If you’re looking for safe and honest country to put down roots, New Zealand might be the place for you.
The land of the long white cloud has been named as the least corrupt country in the world, according to the Corruption Perception Index from Transparency International released on Friday.
With an overall score of 89, New Zealand was favoured for its ethics and lack of government interference in industrial and civil rights.
The index uses a scale of zero to 100 to measure corruption levels, with zero highly corrupt and 100 very clean.
Despite efforts to combat corruption around the world, the index found that more than two-thirds of countries scored below 50, with an average score of 43. This year, Somalia, South Sudan, Syria and Afghanistan rank worst with scores of 9, 12, 14 and 15.
Denmark came in just behind New Zealand with a score of 88, while Finland, Norway and Switzerland battled for third spot with the score of 85. Australia, didn’t even make the top 10, ranking thirteenth with an average score of 77. According to the index, since 2012, several countries have declined including Australia — others include, Syria and Yemen, 16.
But, some countries have improved significantly including the UK with a score of 82, and Côte d’Ivoire, 36, and Senegal, 45. The United States ranked sixteenth, alongside Austria and Belgium, with a score of 75.
Transparency International looked at the relationship between corruption levels and the freedom with which civic organisations are able to operate and influence public policy.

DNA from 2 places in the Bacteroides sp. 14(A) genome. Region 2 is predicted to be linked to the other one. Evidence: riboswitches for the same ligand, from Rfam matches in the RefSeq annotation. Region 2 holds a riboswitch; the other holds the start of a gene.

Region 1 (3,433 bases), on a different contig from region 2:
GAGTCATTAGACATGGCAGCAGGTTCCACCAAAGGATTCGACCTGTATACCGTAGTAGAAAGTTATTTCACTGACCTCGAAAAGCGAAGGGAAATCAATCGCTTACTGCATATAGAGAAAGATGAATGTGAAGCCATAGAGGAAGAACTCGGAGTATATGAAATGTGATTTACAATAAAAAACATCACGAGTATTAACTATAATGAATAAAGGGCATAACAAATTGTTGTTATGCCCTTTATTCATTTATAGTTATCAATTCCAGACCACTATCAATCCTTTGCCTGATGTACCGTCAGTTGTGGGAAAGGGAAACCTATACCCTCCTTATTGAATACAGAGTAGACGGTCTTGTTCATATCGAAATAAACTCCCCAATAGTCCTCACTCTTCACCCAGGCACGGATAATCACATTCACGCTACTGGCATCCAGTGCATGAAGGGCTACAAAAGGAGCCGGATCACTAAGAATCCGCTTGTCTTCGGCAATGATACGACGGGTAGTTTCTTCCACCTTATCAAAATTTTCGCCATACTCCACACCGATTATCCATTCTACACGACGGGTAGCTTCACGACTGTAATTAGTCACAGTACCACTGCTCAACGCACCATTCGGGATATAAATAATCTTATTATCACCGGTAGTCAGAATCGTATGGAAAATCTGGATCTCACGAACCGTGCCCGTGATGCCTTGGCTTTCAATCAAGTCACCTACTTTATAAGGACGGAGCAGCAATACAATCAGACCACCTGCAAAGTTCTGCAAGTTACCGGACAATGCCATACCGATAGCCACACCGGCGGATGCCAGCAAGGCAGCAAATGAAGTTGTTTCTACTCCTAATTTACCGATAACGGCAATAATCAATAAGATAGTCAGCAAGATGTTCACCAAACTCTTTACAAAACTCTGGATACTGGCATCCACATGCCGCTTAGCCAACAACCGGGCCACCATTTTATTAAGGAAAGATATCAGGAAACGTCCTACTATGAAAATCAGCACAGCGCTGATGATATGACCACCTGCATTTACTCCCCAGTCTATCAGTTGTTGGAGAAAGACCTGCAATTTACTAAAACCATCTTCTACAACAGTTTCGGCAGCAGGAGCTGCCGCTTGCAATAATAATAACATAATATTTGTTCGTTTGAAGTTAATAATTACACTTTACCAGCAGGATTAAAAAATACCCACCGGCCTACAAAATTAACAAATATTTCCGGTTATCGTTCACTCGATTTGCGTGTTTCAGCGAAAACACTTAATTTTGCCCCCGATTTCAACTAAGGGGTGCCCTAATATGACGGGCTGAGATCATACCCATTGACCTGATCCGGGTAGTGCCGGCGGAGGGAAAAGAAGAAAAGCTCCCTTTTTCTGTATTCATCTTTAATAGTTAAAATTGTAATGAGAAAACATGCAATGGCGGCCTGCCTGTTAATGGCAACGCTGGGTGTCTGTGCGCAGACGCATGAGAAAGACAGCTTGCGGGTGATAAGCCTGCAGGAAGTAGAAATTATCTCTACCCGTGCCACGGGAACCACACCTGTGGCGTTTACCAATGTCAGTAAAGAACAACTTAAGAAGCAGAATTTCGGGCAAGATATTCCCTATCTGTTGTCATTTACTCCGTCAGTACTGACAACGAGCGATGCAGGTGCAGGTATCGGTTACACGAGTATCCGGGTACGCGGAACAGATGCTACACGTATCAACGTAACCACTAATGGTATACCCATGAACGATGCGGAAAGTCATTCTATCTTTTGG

Patricia Moreira, managing director of Transparency International said, “we’re calling on those governments that hide behind restrictive laws to roll them back immediately and allow for greater civic participation.”
The organisation made a series of recommendations, including calls for governments and businesses to do more to encourage free speech, independent media, political dissent and an open and engaged civil society.
Delia Ferreira Rubio, chair of Transparency International said, “CPI results correlate not only with the attacks on press freedom and the reduction of space for civil society organisations.
“High levels of corruption also correlate with weak rule of law, lack of access to information, governmental control over social media and reduced citizens’ participation. In fact, what is at stake is the very essence of democracy and freedom.”
According to the index, the best performing region is Western Europe with an average score of 66. And the worst performing regions are Sub-Sahara Africa, with an average score of 32 and Eastern Europe and Central Asia with an average score of of 34.
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